LOS ANGELES -- Not many style points were awarded for either of the Pac-12 semifinal games that took place at Staples Center on Friday afternoon.
Stanford earned its expected spot in the final -- where it hasn't lost since 2006 -- in a particularly unattractive way, shooting less than 30 percent but surviving a bruising battle with Arizona State 52-43.
Second-seeded Cal, meanwhile, got a lesson in just how happy Washington State was to be here. The Bears got pushed by the upstart Cougars -- who won their first conference tournament game ever two days ago -- from start to finish, and Cal ended up with a 64-49 win. The victory earns the Bears a rematch with Stanford in the final, the team that just beat them by 25 points at home Sunday.
"I don't get to enjoy it for 30 seconds before we talk about Stanford?" Cal coach Lindsay Gottlieb said through a smile, her team making its first trip to the conference tournament championship since the Bears met Stanford in the 2008 championship, in which they lost 56-35. "I certainly have some good film to look at from a week ago, and we will be better."
Neither finalist had a smooth offensive performance Friday or made many pretty plays. Instead, the teams had to grind it out and bang bodies against opponents they knew all too well.
Cal dominated the boards against Washington State to the tune of 49-16. But the Bears didn't take control until well into the second half, as the Cougars forced 25 turnovers.
The messy, physical game was knotted at 42 when Bears forward Gennifer Brandon, who finished with 13 points and 15 rebounds, broke the tie with a free throw. Cal went on to outscore the Cougars 17-7 down the stretch.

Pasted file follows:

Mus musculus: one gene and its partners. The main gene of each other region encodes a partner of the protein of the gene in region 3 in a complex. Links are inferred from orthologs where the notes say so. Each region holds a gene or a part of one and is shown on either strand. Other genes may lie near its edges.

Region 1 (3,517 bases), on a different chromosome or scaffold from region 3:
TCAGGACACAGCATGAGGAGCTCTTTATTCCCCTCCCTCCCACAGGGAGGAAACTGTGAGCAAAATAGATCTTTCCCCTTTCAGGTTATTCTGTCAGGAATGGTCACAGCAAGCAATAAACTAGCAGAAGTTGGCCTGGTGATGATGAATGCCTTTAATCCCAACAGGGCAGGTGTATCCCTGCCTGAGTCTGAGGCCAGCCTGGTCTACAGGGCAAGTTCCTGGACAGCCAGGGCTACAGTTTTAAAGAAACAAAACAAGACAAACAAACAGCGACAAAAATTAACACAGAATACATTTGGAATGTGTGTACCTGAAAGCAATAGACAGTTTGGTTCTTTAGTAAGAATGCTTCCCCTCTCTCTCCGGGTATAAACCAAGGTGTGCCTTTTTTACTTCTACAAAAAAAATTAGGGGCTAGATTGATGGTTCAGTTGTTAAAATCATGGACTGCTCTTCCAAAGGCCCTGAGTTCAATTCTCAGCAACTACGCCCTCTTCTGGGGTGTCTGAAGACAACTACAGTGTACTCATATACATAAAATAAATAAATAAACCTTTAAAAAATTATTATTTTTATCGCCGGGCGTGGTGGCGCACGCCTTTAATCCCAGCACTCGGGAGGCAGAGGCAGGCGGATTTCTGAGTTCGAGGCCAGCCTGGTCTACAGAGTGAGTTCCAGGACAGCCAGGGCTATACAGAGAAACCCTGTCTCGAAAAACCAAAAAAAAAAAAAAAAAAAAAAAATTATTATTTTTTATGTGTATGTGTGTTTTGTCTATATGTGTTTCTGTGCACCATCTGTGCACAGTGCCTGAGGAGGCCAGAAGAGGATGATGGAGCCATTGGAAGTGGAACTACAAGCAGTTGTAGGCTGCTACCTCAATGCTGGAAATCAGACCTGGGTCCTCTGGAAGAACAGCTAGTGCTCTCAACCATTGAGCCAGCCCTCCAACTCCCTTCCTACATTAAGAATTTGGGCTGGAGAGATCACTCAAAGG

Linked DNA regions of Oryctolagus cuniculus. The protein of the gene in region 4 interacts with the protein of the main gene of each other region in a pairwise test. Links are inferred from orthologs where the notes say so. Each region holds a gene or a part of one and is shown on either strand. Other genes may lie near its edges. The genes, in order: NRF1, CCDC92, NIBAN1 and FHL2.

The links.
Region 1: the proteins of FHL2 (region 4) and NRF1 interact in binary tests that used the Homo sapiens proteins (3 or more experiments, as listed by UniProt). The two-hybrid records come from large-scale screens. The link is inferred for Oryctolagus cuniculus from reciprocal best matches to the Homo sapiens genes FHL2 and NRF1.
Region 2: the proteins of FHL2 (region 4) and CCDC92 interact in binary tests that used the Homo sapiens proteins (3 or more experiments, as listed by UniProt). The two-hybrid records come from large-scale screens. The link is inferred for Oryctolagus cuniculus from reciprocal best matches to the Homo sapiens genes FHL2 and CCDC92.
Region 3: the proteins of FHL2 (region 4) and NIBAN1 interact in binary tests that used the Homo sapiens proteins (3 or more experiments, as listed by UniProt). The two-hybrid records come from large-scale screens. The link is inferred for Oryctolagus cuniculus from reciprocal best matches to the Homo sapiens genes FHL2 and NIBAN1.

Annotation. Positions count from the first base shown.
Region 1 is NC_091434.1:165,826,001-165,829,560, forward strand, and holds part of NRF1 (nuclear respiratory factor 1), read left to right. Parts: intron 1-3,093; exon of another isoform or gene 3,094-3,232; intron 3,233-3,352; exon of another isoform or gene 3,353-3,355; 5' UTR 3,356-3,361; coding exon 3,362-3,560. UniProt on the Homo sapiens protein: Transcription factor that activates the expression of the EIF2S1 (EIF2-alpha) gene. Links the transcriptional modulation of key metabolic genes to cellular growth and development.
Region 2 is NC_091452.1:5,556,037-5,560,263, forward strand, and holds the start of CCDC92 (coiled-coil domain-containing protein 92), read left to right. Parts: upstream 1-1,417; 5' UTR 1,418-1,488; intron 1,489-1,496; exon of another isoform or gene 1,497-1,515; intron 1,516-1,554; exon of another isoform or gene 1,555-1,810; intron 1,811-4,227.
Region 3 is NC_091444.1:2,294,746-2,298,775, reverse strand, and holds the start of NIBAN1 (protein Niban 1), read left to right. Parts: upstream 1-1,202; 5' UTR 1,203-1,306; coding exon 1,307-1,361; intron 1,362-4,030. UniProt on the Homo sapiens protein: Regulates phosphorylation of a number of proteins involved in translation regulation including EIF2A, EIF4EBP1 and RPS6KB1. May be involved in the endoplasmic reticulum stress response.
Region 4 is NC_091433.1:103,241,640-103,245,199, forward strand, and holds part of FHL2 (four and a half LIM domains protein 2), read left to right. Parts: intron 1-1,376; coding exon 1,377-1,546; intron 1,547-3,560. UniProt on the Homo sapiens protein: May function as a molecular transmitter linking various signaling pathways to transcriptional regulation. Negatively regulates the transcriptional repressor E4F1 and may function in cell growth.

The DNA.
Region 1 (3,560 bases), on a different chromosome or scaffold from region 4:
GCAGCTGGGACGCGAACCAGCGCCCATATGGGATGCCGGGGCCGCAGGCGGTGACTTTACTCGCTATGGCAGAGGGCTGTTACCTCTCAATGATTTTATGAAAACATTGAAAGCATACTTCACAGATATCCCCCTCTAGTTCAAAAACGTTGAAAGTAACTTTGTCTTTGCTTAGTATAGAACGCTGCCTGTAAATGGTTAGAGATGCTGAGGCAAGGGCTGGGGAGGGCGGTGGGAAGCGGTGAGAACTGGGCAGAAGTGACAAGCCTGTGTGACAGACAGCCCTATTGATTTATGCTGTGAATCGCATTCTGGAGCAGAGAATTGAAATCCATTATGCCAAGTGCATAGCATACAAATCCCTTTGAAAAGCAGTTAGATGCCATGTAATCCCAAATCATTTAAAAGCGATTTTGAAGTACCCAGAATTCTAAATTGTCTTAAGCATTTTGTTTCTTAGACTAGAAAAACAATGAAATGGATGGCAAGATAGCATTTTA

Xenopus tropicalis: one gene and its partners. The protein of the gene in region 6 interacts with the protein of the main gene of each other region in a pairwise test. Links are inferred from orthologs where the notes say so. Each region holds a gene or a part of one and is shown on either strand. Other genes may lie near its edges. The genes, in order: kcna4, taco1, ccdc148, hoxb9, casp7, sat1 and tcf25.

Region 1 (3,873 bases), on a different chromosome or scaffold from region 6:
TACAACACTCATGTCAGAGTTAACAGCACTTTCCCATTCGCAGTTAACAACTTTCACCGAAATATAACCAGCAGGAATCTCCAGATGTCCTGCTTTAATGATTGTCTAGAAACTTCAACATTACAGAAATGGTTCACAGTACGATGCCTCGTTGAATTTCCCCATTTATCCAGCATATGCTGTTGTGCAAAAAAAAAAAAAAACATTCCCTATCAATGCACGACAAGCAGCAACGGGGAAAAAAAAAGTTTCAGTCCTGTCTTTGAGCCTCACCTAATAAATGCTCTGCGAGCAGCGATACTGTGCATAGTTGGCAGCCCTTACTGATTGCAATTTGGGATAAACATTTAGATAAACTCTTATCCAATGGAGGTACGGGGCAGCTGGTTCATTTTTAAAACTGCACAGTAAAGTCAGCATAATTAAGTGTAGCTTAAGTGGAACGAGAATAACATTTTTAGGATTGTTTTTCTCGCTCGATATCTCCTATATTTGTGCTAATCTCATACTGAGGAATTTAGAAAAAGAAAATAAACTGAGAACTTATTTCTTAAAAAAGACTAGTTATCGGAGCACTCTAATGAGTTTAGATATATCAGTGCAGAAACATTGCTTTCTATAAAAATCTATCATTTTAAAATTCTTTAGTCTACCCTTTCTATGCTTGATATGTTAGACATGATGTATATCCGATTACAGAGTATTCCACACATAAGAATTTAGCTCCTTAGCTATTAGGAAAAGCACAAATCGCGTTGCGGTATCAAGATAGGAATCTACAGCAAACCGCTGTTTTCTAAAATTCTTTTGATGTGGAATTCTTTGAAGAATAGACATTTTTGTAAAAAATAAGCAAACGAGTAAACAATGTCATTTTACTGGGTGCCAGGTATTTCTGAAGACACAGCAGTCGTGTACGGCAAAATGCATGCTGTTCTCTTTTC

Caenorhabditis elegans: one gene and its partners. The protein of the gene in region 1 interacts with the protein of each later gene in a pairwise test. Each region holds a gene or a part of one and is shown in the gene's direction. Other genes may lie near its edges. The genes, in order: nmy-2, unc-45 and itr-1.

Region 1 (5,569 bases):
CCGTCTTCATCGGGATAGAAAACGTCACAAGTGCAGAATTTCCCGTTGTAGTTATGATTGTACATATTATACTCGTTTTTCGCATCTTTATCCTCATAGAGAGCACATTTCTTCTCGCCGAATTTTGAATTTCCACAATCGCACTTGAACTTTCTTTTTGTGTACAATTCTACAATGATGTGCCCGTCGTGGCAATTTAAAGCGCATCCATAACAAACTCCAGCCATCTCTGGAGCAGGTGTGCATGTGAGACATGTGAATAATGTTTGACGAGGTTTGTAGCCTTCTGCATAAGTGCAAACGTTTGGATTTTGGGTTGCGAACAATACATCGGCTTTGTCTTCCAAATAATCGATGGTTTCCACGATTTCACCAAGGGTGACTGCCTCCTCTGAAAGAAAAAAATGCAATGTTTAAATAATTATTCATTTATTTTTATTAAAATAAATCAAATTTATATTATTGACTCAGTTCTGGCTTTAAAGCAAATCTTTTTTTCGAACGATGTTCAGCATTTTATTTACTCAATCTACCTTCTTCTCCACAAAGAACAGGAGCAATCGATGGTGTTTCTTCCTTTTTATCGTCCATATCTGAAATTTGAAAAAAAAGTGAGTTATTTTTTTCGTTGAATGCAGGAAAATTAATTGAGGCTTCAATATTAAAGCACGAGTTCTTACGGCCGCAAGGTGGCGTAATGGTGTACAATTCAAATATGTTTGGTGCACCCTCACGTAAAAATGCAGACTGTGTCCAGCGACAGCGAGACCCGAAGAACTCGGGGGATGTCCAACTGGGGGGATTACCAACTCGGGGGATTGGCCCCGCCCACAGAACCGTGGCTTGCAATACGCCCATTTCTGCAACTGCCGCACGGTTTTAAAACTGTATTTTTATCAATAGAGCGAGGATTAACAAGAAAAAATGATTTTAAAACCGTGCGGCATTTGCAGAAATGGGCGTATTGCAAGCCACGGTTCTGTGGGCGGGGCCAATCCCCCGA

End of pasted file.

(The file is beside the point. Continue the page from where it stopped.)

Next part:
Washington State had never won a game in this tournament but put together two victories to reach the semifinals. Coach June Daugherty said her team might have run out of gas. But she also believes things have changed for her once-beleaguered program after this run.
"The Cougars are here," Daugherty said. "The reactions we've gotten, the text messages from kids who will be here next year who are really proud to be coming here. This is huge for us."
The Cardinal (30-1) survived another bruising battle against Arizona State. The Sun Devils (20-10) want opponents to play ugly. That it particularly true for Stanford. When the Cardinal play pretty basketball, they are usually winning big.
Disrupting the Cardinal offense with aggressive, in-your-face defense and knocking around the Ogwumike sisters in the paint to keep them off the block gives opponents the best chance to win.
The Sun Devils came close to pulling off the upset. After being down 29-15 at halftime, they pulled to within 44-38 with 1:03 left in the game.
Stanford shot a season-low 29.4 percent.
"We wanted to pressure the basketball and make it difficult for them to get the ball to the two sisters," said Arizona State interim coach Joseph Anders, who will be handing the program back over to Charli Turner Thorne next month. "We were able to do that and actually put their guards back on their heels."
It's not as if Stanford is the only team that has had difficulty with Arizona State. The Sun Devils held seven teams to more than 20 points below their average this season. Stanford was held to nearly 27 points below its average Friday.
But Stanford, which set a school record with its 27th consecutive victory, won despite scoring the second-lowest total in a winning effort in program history.
The Cardinal won despite shooting 4-of -26 from the floor in the second half.
They won despite a tough offensive day for anyone not named Ogwumike, Nneka and Chiney finishing with a combined 36 points and 25 rebounds. The rest of the lineup was 4-for-29.
But the Cardinal won because they owned the boards, outrebounding the Devils by a 48-28 margin.
And they won because they have played Arizona State so many times that they know the drill. Survival trumps style every time.